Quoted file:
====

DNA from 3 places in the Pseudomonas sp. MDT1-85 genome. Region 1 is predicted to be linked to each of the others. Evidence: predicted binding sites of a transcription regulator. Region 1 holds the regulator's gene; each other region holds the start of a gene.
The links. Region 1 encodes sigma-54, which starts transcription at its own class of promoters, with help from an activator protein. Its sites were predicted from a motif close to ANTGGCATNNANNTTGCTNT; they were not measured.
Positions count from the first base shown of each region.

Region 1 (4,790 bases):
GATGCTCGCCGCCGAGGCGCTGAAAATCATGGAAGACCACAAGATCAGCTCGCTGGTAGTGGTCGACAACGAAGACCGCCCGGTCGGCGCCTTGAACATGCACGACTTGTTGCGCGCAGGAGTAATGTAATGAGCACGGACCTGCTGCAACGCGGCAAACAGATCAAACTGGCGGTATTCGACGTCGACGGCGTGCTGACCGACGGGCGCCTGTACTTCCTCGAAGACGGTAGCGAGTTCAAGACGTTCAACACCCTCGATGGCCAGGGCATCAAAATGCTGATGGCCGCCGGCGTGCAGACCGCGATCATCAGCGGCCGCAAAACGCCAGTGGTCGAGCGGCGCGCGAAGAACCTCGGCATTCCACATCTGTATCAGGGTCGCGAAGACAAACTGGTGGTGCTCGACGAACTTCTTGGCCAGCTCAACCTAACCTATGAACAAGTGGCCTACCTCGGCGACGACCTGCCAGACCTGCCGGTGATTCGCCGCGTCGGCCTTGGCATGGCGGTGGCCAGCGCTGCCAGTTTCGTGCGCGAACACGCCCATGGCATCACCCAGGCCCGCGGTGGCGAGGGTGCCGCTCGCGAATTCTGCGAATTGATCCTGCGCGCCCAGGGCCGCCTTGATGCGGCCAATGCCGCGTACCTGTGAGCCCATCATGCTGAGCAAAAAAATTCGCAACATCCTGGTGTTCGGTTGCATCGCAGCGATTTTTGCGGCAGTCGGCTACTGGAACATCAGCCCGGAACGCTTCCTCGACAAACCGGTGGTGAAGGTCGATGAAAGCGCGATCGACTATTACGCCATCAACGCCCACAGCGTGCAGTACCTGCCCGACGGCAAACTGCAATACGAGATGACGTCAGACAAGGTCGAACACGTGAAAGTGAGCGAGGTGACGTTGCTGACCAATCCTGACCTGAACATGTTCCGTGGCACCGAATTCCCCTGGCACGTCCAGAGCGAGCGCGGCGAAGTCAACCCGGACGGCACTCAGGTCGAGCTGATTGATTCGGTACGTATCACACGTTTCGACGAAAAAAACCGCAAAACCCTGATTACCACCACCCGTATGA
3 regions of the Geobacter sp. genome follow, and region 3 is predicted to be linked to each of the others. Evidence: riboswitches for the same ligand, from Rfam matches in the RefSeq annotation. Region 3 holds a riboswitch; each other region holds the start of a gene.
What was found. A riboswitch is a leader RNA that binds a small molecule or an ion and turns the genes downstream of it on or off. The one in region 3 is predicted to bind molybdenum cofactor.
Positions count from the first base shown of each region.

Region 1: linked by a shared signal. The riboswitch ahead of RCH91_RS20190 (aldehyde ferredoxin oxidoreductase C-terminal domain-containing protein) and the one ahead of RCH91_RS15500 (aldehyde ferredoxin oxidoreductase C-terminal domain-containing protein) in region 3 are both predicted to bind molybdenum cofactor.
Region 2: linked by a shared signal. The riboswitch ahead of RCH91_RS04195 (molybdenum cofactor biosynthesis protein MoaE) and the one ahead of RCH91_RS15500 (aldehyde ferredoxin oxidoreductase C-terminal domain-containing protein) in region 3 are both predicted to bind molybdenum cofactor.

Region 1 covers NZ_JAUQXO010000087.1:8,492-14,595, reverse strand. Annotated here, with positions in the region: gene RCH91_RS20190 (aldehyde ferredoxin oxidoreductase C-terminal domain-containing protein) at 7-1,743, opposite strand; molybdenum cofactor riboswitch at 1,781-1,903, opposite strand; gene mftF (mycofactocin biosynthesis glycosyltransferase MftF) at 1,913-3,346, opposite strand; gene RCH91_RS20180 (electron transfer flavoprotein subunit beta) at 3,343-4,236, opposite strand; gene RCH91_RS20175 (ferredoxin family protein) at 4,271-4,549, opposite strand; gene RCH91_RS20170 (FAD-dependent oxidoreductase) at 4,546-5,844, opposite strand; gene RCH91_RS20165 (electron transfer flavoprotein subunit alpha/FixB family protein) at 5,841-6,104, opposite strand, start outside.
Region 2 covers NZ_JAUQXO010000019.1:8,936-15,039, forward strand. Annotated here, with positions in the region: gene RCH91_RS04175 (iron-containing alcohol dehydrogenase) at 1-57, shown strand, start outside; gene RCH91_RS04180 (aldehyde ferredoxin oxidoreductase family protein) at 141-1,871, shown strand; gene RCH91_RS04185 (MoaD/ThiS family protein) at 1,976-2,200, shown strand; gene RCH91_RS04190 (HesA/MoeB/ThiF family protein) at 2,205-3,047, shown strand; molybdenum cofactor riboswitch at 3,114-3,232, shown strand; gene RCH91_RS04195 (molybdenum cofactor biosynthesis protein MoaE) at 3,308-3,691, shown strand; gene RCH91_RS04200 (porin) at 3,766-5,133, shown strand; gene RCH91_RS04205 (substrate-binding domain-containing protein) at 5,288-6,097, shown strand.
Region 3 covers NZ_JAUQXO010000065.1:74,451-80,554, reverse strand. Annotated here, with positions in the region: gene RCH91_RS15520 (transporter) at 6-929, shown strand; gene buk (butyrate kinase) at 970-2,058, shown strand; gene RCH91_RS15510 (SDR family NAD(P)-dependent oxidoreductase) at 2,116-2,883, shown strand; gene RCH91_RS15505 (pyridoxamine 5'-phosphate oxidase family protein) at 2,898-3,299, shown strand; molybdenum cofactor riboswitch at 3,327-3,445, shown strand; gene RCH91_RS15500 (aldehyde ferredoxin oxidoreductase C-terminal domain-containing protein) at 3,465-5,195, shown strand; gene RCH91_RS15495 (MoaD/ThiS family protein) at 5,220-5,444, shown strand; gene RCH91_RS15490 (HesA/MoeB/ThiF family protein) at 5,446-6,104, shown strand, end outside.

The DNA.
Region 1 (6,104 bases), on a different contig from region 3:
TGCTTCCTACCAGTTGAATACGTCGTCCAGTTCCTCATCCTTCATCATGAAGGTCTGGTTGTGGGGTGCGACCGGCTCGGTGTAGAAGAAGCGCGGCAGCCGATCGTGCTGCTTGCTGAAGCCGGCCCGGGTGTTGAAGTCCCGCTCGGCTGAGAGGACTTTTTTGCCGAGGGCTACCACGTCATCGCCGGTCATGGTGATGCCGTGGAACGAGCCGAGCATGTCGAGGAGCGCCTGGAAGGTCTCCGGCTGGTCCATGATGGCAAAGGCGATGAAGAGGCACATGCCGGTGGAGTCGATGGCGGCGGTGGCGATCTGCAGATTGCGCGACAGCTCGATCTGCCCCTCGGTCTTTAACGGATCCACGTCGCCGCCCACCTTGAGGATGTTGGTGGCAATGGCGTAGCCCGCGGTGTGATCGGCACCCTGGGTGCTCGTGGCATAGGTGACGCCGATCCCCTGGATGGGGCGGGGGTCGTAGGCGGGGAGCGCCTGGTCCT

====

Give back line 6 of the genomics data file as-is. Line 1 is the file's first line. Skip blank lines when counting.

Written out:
3 regions of the Geobacter sp. genome follow, and region 3 is predicted to be linked to each of the others. Evidence: riboswitches for the same ligand, from Rfam matches in the RefSeq annotation. Region 3 holds a riboswitch; each other region holds the start of a gene.